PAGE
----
The 17 Best Free PC Games

If you're looking for a good time but don't have a dime to spare, these 17 free PC games will leave you smiling.

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Worth the price of admission

There was a time when "free-to-play" was a dirty term in the games industry. Actually, there are still terrible, exploitative free-to-play games on the market—more every day, in fact.

But occasionally—occasionally—we get something...miraculous. We get a free-to-play game that doesn't try to con players out of money or make the design intentionally boring in order to make those purchasable unlocks more exciting.

Here, you'll find a list of games so good the developers could've charged money (or, in some cases, did charge money) before going free-to-play. These aren't just good free-to-play games, they're good games, full stop.

If you're looking for more bite-sized gaming snacks, check out PCWorld's guide to 16 free, fun browser-based games. They're not as meaty as these titles, but they're still fun.

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Dota 2

We might as well start with Dota 2, considering it just recently concluded the largest e-sports tournament in history: The International 4, with a prize pool of 10 million dollars.

Dota 2 is a successor to the WarCraft III mod DOTA, or Defense of the Ancients, the grandpappy of the now-booming MOBA genre. Players pick a hero and battle it out against the other team, competing to bring down the enemy base by out-maneuvering foes with skillful tactics. Or, if you're like me, you pick a hero and mess something up five minutes in and your entire team gets angry because they know you just lost them the game.

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League of Legends

And we can't mention Dota 2 without mentioning its counterpart, League of Legends. League is yet another MOBA, again inspired by the original DOTA mod.

So why choose League of Legends over Dota 2? Now we're getting into dangerous "Mac versus PC" or "Schwarzenegger versus Stallone" arguments—the type where nobody wins. The truth is you should just pick whichever your friends are playing or whichever looks best to you and jump in. The differences when you're starting are minimal—you probably won't even notice most until you've reached an advance skill level in one or the other.

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Hearthstone

Hearthstone is a collectible card game developed by Blizzard and based on the WarCraft universe. Like Magic: The Gathering, Pokemon, and other physical CCGs of old, your task is to create the most advantageous deck and battle it against your opponent's. You'll start with a basic deck, but the game is good about handing out more advanced cards as rewards for in-game actions. In other words, this is probably the least expensive CCG you'll ever play—there's no need to pour hundreds of dollars into it.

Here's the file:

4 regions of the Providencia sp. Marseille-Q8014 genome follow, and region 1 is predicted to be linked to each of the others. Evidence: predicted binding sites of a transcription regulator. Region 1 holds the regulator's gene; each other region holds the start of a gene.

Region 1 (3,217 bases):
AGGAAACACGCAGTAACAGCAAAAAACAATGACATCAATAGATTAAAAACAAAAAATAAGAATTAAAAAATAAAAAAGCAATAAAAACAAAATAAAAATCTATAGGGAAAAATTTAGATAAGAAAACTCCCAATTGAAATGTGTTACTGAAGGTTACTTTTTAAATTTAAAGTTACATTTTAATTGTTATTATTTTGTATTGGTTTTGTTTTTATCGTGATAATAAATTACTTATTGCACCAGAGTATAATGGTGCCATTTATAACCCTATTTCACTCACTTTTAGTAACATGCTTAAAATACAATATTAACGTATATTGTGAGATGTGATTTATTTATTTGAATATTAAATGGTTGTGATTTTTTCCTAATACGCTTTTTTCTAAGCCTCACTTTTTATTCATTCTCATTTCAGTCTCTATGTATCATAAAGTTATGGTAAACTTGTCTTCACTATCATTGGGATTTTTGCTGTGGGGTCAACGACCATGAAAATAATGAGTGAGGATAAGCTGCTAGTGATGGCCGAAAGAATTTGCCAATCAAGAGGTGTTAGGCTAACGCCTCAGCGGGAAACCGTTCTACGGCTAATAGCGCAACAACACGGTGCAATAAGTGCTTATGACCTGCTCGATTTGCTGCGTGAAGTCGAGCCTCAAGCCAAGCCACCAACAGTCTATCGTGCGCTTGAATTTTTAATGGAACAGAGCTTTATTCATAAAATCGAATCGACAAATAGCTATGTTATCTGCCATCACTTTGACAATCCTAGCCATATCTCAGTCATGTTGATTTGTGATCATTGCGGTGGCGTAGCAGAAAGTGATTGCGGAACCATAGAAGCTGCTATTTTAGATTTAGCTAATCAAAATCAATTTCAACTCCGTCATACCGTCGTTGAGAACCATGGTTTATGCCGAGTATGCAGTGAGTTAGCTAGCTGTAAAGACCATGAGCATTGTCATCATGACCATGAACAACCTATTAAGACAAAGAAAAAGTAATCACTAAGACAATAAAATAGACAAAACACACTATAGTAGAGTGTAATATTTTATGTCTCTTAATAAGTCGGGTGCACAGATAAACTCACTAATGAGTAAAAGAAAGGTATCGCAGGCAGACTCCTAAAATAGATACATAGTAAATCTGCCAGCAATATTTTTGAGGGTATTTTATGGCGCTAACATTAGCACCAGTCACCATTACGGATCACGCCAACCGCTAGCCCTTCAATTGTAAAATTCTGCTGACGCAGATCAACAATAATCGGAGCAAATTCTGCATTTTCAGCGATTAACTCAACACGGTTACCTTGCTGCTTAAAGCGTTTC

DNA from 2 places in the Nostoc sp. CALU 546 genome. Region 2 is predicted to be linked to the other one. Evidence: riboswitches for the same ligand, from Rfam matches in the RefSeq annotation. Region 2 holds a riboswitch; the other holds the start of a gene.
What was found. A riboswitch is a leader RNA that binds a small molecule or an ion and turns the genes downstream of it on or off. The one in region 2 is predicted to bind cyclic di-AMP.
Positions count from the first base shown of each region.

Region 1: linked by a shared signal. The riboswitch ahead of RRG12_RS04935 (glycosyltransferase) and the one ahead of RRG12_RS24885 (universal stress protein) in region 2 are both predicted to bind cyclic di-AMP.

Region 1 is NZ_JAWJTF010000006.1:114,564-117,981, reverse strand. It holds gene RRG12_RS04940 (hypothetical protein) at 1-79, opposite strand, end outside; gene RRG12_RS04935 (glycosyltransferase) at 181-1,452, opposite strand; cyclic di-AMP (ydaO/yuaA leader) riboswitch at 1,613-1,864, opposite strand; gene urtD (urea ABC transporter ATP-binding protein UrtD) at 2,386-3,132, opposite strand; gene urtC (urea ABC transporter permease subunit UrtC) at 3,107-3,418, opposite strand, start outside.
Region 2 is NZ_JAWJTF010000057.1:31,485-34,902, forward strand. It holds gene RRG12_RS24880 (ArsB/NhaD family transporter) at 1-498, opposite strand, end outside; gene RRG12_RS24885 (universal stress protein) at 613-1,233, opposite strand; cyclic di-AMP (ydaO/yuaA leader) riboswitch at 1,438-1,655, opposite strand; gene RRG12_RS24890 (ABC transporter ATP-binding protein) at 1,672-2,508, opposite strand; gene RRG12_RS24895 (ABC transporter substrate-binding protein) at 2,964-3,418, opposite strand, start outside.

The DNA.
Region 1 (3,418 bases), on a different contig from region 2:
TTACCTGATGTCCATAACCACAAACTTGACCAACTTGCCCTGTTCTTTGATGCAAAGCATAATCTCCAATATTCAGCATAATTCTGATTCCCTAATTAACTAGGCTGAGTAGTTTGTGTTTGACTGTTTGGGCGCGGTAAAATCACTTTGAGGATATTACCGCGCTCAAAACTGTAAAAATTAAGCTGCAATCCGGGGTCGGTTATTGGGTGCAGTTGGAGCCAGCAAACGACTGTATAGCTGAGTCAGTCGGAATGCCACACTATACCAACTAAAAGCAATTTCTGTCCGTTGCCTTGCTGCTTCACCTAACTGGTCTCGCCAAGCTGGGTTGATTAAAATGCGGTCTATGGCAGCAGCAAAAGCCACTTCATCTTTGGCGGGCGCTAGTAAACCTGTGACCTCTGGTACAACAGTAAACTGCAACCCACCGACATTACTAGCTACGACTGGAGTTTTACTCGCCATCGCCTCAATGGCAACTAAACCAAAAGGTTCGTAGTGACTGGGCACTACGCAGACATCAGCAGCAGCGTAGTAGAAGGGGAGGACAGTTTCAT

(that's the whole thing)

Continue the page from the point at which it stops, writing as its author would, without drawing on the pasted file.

The game is designed to be friendly to newcomers but also has a very high skill ceiling, and there will even be an official tournament at this year's BlizzCon.

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PlanetSide 2

PlanetSide 2 is a massively multiplayer online first-person shooter. How massive? Does "thousands of players battling for control of a persistent world" do anything for you?

The name is not a misnomer—PlanetSide 2 is enormous. You'll join one of three factions (the authoritarian Terran Republic, the freedom-loving New Conglomerate, or the technology-obsessed Vanu Sovereignty) and fight to take over territory alongside hundreds of teammates. The game plays exactly like a triple-A shooter's multiplayer except, you know, enormous—and free.

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War Thunder

If you prefer your combat in the air, try War Thunder. War Thunder is a World War II flight sim that throws dozens of players onto the same map in massive battles. The game's a bit more punishing to new players, slapping them with wait-times and resource limits early on. Get better at the game, though, and you can easily play this one without sinking a dime.

Also, the game recently added in tanks—it's now a dual-front, air-and-ground war. There's even Oculus Rift support, for you budding virtual warriors.

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Neptune's Pride

Neptune's Pride is a space strategy game with a twist—everything is done in "real-time." In other words, ships take hours to manufacture and then hours to jump through space. Everything progresses whether you pay attention to it or not. You could be sitting down to dinner while your so-called "best friend" completes an eight-hour warp jump and conquers half your planets. Then you can retaliate while the other players sleep.

It's sick and twisted and will probably ruin at least one friendship if not your life. But damn, I'd say it's worth it—if you can deal with the minimalist graphics.

star wars the old republic
Star Wars: The Old Republic

EA is lucky that BioWare hires great writers. Star Wars: The Old Republic is actually an egregious affront to free-to-play games, but the MMO's semi-singleplayer campaigns are strong enough I think the game is still worth including.

Be warned, however: This is not the Star Wars: Knights of the Old Republic sequel we all desperately wanted, and some of the restrictions on free-to-play accounts are absurd—for instance, you can't even sprint for the first 10 levels unless you're paying for a subscription. So, yeah. But the storywriting and Force powers rock.